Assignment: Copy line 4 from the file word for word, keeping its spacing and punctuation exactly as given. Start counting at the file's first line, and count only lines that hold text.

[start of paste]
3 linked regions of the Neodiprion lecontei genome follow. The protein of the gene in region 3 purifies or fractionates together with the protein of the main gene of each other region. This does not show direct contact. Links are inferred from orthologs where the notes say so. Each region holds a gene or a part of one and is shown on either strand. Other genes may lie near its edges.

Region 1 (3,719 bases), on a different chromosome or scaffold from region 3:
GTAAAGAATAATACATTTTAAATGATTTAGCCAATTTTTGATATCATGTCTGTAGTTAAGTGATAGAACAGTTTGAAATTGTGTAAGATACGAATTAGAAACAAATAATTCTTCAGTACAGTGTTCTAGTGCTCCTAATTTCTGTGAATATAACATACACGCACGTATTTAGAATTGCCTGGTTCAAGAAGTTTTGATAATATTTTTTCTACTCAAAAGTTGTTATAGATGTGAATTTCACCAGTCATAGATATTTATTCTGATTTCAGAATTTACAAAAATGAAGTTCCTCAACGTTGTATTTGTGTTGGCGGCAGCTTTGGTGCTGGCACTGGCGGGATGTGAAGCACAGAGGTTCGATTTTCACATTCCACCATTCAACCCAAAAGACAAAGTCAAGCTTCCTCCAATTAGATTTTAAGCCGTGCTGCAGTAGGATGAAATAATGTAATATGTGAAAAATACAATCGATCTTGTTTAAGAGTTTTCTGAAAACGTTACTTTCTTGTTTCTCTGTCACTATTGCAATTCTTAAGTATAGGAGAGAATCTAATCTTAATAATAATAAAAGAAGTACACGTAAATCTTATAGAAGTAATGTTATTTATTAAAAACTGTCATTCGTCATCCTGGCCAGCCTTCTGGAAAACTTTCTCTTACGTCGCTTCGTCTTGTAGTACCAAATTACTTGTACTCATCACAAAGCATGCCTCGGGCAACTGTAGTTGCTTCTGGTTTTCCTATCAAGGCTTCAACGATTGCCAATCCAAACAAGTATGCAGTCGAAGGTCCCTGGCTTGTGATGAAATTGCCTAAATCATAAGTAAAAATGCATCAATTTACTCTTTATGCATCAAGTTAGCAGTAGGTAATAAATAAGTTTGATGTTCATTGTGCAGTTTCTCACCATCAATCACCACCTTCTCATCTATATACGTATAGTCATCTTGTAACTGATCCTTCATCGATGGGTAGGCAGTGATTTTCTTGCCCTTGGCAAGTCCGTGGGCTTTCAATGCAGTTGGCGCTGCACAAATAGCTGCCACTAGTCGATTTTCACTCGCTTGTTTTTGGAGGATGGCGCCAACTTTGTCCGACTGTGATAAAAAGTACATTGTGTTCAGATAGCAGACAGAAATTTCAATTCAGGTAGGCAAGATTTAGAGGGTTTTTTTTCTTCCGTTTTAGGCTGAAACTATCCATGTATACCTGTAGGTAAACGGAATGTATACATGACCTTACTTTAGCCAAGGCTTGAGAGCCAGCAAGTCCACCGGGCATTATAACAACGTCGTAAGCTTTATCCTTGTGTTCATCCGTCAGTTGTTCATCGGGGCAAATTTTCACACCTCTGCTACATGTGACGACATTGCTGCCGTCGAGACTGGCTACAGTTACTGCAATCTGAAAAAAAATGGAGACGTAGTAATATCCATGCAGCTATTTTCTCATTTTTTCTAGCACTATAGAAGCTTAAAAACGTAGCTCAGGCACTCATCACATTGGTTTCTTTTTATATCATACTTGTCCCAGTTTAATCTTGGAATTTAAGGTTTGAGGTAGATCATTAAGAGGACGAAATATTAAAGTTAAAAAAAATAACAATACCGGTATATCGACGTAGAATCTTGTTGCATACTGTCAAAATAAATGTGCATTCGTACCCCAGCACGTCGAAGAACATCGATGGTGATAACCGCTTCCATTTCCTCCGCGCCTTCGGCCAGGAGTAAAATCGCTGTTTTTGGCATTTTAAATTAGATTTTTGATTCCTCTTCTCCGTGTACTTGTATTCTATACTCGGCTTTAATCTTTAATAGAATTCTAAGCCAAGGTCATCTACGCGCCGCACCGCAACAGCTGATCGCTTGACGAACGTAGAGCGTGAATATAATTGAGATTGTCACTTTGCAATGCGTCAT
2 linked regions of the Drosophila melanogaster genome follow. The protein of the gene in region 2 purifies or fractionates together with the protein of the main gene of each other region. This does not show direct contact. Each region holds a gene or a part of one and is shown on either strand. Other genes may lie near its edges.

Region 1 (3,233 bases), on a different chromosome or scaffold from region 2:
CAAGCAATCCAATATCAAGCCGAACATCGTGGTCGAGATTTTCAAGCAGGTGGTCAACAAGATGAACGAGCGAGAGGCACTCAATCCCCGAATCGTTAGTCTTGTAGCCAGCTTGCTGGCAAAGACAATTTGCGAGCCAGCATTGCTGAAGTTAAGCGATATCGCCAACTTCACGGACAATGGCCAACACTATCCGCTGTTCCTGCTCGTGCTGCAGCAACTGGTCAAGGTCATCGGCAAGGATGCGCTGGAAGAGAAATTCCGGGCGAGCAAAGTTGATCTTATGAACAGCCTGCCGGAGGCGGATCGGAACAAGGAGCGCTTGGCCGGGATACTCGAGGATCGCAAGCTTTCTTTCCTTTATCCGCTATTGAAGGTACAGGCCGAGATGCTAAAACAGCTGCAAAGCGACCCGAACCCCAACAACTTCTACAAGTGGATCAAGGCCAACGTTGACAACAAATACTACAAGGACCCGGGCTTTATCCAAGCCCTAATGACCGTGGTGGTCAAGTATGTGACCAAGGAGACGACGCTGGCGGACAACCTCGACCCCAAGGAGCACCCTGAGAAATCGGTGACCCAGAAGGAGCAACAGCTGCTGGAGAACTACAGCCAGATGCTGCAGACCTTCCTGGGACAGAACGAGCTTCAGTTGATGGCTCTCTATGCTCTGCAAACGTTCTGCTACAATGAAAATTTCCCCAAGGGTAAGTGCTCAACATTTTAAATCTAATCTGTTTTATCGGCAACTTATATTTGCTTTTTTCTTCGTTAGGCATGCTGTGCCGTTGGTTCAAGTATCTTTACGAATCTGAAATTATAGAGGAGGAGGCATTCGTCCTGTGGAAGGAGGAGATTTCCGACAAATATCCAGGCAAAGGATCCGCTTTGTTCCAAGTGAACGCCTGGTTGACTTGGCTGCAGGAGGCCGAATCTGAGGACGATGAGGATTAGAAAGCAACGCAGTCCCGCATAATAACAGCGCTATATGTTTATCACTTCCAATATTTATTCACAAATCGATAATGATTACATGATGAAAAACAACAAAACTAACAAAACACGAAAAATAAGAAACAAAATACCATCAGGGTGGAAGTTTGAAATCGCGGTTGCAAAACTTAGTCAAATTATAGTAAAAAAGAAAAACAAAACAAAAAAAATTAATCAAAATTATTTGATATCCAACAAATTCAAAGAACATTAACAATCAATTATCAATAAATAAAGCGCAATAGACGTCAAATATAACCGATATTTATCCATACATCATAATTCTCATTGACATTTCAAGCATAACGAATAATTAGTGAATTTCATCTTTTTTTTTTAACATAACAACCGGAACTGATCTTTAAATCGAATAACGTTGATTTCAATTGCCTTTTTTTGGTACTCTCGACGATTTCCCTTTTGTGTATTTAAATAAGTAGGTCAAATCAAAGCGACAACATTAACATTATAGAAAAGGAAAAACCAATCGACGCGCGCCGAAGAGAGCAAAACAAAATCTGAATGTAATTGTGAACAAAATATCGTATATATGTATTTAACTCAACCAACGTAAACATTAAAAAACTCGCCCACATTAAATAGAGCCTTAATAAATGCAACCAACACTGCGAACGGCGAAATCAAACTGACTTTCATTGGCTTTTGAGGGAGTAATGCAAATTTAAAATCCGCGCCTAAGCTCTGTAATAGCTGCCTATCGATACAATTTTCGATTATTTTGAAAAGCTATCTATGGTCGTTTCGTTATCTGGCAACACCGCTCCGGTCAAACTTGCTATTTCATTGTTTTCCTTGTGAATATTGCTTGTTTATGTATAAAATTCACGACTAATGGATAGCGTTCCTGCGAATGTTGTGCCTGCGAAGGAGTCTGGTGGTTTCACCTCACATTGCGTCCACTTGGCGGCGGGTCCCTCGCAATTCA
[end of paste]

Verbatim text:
2 linked regions of the Drosophila melanogaster genome follow. The protein of the gene in region 2 purifies or fractionates together with the protein of the main gene of each other region. This does not show direct contact. Each region holds a gene or a part of one and is shown on either strand. Other genes may lie near its edges.